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CDCB Connection                                     February 2020
Click for the detailed 2020 schedule of CDCB data deadlines and evaluation releases.

Revised article on 2020 base change

Numbers for Holstein conformation traits were revised in the complete article on 2.21.2020. Revisions reflect updated Holstein Association USA requirements to determine which cows born in 2015 met criteria for inclusion.

April 2020: Genetic Base Changes

The base for U.S. genetic evaluations will be updated, effective with the April 7, 2020, triannual evaluations. Milking cows born in 2015 define the new base, and their PTAs will be set back to zero with the April evaluations.

Because gains were made across five years for most traits, most PTAs will be lowered by the amount shown in Table 1 in the complete article (rev 2.21.2020). A note of caution, Table 1 does not reflect the precise changes coming because all will be recalculated before the April 2020 run using more complete and current data.

Genetic Progress of the Past Five Years

  • Favorable gains are shown for 81 of the 102 traits (excluding conformation), while 18 were unfavorable.
  • The most important traits (all lifetime merit indexes) showed genetic improvement for all the breeds; the largest gains were for Holsteins, Jerseys and Ayrshires.
  • Genetic gains were made in all three yield traits (milk, fat, protein) for all breeds. Gains were particularly impressive for Holsteins and Jerseys.
  • Unfortunately, 13 of the 18 fertility estimates showed unfavorable changes over the five years; only Holsteins improved for all three traits.
  • Resistance against diseases in Holsteins improved for five of the six traits.
  • PTAs increased for 80 of the 90 breed conformation traits, which indicates that selection has been for the higher scores. The 10 traits with PTAs that did not increase were ones that had an intermediate optimum.

Impact of Genomics
The genomic revolution initiated in 2008 brought an increase in the rate of genetic improvement, primarily due to a reduction in the generation interval. A small portion of genomic benefits would have been revealed in the previous base change for cows born in 2010, but the current update will reflect all benefits from genomics achieved from 2010 to 2015.

The Bottom Line
Advocates for improving sustainability and eliminating world hunger should be amazed to see the changes in productivity in U.S. dairy. Greenhouse gases are being reduced per unit of product because of greater production per animal. We are seeing significant improvements in the animals’ appearance and health as well.


Click here for the article and tables (rev. 2.21.2020)

Jersey Health Traits Arriving in April

Genetic evaluations to strengthen Jersey cows’ resistance to health disorders will be delivered on April 7, 2020. These CDCB evaluations are derived from Jersey data recorded in Dairy Herd Information (DHI) herds – thanks to a concerted industry effort and support of American Jersey Cattle Association to transfer more Jersey health data to the national collaborators’ database.

These new genomic evaluations will help alleviate six costly health conditions in Jersey cows to help build resistance against displaced abomasum, milk feverketosis, mastitis, metritis and retained placenta – the same traits introduced for Holsteins in April 2018.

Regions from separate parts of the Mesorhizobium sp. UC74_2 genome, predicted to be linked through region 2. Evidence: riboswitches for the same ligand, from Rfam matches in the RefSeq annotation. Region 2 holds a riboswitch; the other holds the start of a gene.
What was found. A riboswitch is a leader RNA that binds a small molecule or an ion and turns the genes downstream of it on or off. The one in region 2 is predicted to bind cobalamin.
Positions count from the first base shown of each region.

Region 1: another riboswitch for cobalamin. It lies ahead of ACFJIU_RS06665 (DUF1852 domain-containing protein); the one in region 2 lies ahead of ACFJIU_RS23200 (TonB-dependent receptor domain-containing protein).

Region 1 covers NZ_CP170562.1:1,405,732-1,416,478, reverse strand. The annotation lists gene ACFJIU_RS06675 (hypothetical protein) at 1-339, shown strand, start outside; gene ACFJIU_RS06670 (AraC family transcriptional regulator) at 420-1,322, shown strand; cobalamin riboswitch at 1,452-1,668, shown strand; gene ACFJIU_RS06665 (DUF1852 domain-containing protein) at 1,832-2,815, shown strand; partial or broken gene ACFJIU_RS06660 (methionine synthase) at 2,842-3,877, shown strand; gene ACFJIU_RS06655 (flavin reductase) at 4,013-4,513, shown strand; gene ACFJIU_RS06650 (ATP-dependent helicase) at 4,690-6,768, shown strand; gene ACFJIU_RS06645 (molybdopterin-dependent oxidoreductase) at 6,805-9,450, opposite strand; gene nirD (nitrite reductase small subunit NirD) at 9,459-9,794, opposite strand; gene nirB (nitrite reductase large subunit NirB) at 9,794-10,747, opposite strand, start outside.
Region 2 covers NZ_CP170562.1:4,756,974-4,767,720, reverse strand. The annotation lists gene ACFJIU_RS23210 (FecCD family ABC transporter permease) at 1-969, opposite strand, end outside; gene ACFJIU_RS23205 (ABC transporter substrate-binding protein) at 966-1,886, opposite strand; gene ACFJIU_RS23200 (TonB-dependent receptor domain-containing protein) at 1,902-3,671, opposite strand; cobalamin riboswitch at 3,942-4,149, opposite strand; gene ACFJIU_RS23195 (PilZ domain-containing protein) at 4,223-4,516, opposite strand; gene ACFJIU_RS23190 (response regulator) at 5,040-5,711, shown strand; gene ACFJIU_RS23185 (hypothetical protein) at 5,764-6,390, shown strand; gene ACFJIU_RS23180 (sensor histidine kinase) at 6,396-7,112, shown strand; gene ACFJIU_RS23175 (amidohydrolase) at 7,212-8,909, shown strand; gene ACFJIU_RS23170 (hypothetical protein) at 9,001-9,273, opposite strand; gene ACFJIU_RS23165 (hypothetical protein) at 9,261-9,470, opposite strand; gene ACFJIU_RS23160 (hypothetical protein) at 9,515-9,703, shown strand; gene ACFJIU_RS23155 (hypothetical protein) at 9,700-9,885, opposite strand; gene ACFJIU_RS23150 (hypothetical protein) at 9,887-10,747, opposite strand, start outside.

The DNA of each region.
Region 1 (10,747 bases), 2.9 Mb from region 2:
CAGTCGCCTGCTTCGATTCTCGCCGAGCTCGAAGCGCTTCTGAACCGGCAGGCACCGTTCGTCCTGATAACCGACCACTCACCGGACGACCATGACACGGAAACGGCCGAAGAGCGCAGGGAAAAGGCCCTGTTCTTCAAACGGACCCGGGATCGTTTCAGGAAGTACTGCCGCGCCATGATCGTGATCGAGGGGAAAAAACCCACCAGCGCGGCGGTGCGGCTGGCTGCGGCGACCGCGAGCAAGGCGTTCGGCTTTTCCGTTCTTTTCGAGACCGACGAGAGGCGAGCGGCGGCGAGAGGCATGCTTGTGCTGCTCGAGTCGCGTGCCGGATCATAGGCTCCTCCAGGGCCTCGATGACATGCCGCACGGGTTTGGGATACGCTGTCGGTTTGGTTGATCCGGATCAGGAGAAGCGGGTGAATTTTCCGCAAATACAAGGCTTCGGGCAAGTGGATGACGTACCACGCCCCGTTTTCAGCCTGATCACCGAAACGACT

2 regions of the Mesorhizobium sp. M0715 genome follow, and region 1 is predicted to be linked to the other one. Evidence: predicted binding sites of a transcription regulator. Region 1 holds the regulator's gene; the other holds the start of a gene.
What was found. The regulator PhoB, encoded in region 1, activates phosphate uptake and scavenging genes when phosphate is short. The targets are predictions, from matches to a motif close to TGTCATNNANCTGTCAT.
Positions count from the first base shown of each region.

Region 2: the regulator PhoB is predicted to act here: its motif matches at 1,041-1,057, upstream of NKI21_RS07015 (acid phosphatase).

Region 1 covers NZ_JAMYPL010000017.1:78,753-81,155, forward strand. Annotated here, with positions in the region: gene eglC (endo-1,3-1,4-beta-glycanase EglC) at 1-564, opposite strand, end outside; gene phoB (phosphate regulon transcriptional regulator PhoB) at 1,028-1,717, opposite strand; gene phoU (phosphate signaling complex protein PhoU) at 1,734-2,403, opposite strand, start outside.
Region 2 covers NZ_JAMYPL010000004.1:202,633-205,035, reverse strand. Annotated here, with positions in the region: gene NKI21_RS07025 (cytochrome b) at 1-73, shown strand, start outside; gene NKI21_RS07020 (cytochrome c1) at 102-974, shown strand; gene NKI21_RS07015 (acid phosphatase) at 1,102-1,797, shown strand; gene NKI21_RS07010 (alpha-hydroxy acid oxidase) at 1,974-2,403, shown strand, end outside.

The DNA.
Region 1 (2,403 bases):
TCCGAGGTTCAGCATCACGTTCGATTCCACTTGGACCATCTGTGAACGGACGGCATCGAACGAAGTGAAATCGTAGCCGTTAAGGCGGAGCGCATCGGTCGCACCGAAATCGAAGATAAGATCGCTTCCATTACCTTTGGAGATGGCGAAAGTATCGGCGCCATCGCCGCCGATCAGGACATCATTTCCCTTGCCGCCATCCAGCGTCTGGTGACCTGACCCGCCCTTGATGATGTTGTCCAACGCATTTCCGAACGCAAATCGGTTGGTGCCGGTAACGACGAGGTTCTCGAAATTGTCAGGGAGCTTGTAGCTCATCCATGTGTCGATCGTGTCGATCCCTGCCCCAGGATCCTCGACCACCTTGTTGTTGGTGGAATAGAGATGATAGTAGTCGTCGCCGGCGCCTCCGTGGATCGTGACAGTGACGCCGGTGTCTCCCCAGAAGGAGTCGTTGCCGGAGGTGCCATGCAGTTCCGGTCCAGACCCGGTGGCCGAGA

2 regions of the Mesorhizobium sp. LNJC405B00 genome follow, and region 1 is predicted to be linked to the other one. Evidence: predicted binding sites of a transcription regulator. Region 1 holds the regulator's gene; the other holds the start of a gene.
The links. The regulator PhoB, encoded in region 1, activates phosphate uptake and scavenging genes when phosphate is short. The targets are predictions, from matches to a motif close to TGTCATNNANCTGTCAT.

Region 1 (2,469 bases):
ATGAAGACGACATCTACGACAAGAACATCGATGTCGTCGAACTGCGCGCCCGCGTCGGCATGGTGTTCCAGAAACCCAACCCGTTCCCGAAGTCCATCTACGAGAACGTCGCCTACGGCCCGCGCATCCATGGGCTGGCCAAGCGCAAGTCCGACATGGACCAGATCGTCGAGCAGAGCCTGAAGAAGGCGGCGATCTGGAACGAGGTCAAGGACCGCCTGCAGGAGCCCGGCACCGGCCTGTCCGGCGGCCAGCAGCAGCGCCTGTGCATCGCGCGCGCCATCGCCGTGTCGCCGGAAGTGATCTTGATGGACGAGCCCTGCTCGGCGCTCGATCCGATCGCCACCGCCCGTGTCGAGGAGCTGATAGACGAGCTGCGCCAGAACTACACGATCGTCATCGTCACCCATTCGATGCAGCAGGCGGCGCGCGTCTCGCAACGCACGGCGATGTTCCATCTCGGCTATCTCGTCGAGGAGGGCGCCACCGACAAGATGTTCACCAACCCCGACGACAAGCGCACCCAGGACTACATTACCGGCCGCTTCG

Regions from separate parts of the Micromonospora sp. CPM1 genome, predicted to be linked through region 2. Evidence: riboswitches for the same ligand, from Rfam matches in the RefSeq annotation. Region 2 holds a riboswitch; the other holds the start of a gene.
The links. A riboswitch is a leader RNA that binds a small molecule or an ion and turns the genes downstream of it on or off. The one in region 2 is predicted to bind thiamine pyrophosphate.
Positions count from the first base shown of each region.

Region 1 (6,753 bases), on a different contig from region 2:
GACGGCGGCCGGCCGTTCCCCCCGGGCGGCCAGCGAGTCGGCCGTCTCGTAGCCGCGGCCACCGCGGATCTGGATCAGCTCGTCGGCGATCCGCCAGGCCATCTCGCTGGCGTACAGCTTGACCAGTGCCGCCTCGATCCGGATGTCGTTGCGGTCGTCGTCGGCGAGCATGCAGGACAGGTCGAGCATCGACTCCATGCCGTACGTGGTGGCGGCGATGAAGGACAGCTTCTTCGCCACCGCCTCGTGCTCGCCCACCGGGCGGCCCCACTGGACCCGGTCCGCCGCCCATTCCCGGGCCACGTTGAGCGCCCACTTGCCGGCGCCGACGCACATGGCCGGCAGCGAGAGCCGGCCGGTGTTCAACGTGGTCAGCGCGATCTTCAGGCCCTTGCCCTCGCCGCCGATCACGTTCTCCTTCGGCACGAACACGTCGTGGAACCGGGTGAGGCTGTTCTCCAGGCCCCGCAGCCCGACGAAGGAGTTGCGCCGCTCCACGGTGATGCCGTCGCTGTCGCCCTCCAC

Highlights of disease resistance in Jerseys:

  • Frequencies of the six disorders vary considerably as 10.4% of recent lactations included a code for clinical mastitis, while only 1.3 and 1.2% had a code for displaced abomasum and milk fever. (Refer to Table 1 in full article.)
  • Average resistance rate to mastitis, for example, in U.S. Jerseys is defined as 89.6% (100% minus mastitis incident rate of 10.4%).
  • Predicted Transmitting Abilities (PTAs) will be the predicted daughter difference for resistance above or below the Jersey breed average. The larger the positive values, the more favorable the genetic resistance to the disorder.

The U.S. dairy herd will be healthier as we incorporate disease resistance into breeding programs. Today’s food customers and consumers are paying attention and even requesting assurances of animal health. 

Click for complete article.

Welcome Gerald Jansen to CDCB

CDCB welcomes Dr. Gerald Jansen, who will provide consultancy on software development and data analytics. Gerald is an animal breeder and software developer with tremendous experience in global dairy genetics, genomics and bioinformatics. He previously served the Italian Holstein association and the Canadian Dairy Network, and then was associate professor of dairy cattle genetics at the University of Guelph. More recently as a private consultant, he has provided specialized software development services to global cattle breeding companies, breed associations and the Interbull Center in Sweden.

Gerald is happiest working behind the scenes on the computational aspects of genetic improvement services, seeking to develop efficient, streamlined and sustainable systems for data management. He is excited about this collaboration with CDBC, to apply new techniques to manage huge volumes of data and to engage in the dynamic spirit he sees at CDCB.

In The News
VanRaden Inducted into USDA Hall of Fame

Dr. Paul VanRaden has earned the prestigious honor of induction into the Science Hall of Fame for the Agriculture Research Service (ARS), USDA’s in-house research arm. Dr. VanRaden is senior research geneticist with USDA AGIL, a vital collaborator with CDCB in delivering world-leading dairy genetic evaluations. The Hall of Fame will officially recognize Dr. VanRaden on April 14, 2020, for “development and implementation of genomic prediction methodology that revolutionized animal breeding and advanced genetic progress for economically important traits of animals and plants worldwide.”
“Paul is the first scientist from AGIL – or AIPL previously – to receive this prestigious honor,” stated Dr. John B. Cole, Acting Research Leader at USDA AGIL. “There’s no question that Paul richly deserves Hall of Fame status, standing among peers at USDA who have made tremendous contributions to research and improvement of agriculture worldwide.”
USDA AGIL = United States Department of Agriculture, Animal Genomics and Improvement Laboratory, AIPL = Animal Improvement Programs Laboratory

U.S. Leaders Engaged in Interbull Planning

The U.S. was well-represented at an Interbull strategic planning meeting in Uppsala, Sweden, on January 23-24, 2020, with participants João Dürr, CDCB CEO; Gordon Doak, U.S. representative to the Interbull Steering Committee; and Jay Mattison, President of International Committee for Animal Recording.